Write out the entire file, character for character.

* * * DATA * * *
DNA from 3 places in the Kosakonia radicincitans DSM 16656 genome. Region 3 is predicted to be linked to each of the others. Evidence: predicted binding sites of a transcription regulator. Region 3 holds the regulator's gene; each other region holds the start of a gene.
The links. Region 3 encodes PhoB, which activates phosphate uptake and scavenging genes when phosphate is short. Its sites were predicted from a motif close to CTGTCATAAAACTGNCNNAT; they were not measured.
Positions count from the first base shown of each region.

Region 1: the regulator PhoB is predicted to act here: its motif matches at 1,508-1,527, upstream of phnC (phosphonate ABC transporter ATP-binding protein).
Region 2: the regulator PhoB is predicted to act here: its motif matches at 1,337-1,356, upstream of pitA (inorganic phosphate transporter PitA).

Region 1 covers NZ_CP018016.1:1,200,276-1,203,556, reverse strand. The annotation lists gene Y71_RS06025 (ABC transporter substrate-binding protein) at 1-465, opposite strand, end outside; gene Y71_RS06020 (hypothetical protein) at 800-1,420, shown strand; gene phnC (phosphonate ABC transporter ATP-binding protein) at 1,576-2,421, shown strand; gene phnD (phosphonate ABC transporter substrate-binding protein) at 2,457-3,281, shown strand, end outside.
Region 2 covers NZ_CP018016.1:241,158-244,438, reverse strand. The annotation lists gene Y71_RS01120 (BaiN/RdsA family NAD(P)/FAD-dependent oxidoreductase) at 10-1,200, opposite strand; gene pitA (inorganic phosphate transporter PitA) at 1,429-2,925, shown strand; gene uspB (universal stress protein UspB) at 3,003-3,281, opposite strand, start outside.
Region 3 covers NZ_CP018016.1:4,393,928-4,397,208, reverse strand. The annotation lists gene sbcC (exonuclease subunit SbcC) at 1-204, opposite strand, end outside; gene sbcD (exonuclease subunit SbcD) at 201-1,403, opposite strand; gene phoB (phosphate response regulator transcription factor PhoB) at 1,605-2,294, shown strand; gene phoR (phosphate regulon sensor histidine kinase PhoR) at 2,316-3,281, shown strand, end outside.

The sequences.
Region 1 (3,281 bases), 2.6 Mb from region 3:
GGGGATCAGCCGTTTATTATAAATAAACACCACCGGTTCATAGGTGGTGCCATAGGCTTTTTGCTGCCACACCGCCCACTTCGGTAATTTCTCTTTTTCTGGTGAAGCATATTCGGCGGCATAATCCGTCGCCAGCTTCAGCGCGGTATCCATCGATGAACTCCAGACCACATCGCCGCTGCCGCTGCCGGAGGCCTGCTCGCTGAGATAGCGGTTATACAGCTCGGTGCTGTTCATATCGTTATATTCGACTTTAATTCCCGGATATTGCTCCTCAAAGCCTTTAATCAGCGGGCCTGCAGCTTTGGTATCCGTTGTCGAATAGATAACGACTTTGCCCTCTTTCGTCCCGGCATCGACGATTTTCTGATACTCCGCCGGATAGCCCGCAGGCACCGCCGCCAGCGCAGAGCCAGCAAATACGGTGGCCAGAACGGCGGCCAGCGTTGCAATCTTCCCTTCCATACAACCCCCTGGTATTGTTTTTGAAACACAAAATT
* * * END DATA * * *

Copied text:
DNA from 3 places in the Kosakonia radicincitans DSM 16656 genome. Region 3 is predicted to be linked to each of the others. Evidence: predicted binding sites of a transcription regulator. Region 3 holds the regulator's gene; each other region holds the start of a gene.
The links. Region 3 encodes PhoB, which activates phosphate uptake and scavenging genes when phosphate is short. Its sites were predicted from a motif close to CTGTCATAAAACTGNCNNAT; they were not measured.
Positions count from the first base shown of each region.

Region 1: the regulator PhoB is predicted to act here: its motif matches at 1,508-1,527, upstream of phnC (phosphonate ABC transporter ATP-binding protein).
Region 2: the regulator PhoB is predicted to act here: its motif matches at 1,337-1,356, upstream of pitA (inorganic phosphate transporter PitA).

Region 1 covers NZ_CP018016.1:1,200,276-1,203,556, reverse strand. The annotation lists gene Y71_RS06025 (ABC transporter substrate-binding protein) at 1-465, opposite strand, end outside; gene Y71_RS06020 (hypothetical protein) at 800-1,420, shown strand; gene phnC (phosphonate ABC transporter ATP-binding protein) at 1,576-2,421, shown strand; gene phnD (phosphonate ABC transporter substrate-binding protein) at 2,457-3,281, shown strand, end outside.
Region 2 covers NZ_CP018016.1:241,158-244,438, reverse strand. The annotation lists gene Y71_RS01120 (BaiN/RdsA family NAD(P)/FAD-dependent oxidoreductase) at 10-1,200, opposite strand; gene pitA (inorganic phosphate transporter PitA) at 1,429-2,925, shown strand; gene uspB (universal stress protein UspB) at 3,003-3,281, opposite strand, start outside.
Region 3 covers NZ_CP018016.1:4,393,928-4,397,208, reverse strand. The annotation lists gene sbcC (exonuclease subunit SbcC) at 1-204, opposite strand, end outside; gene sbcD (exonuclease subunit SbcD) at 201-1,403, opposite strand; gene phoB (phosphate response regulator transcription factor PhoB) at 1,605-2,294, shown strand; gene phoR (phosphate regulon sensor histidine kinase PhoR) at 2,316-3,281, shown strand, end outside.

The sequences.
Region 1 (3,281 bases), 2.6 Mb from region 3:
GGGGATCAGCCGTTTATTATAAATAAACACCACCGGTTCATAGGTGGTGCCATAGGCTTTTTGCTGCCACACCGCCCACTTCGGTAATTTCTCTTTTTCTGGTGAAGCATATTCGGCGGCATAATCCGTCGCCAGCTTCAGCGCGGTATCCATCGATGAACTCCAGACCACATCGCCGCTGCCGCTGCCGGAGGCCTGCTCGCTGAGATAGCGGTTATACAGCTCGGTGCTGTTCATATCGTTATATTCGACTTTAATTCCCGGATATTGCTCCTCAAAGCCTTTAATCAGCGGGCCTGCAGCTTTGGTATCCGTTGTCGAATAGATAACGACTTTGCCCTCTTTCGTCCCGGCATCGACGATTTTCTGATACTCCGCCGGATAGCCCGCAGGCACCGCCGCCAGCGCAGAGCCAGCAAATACGGTGGCCAGAACGGCGGCCAGCGTTGCAATCTTCCCTTCCATACAACCCCCTGGTATTGTTTTTGAAACACAAAATT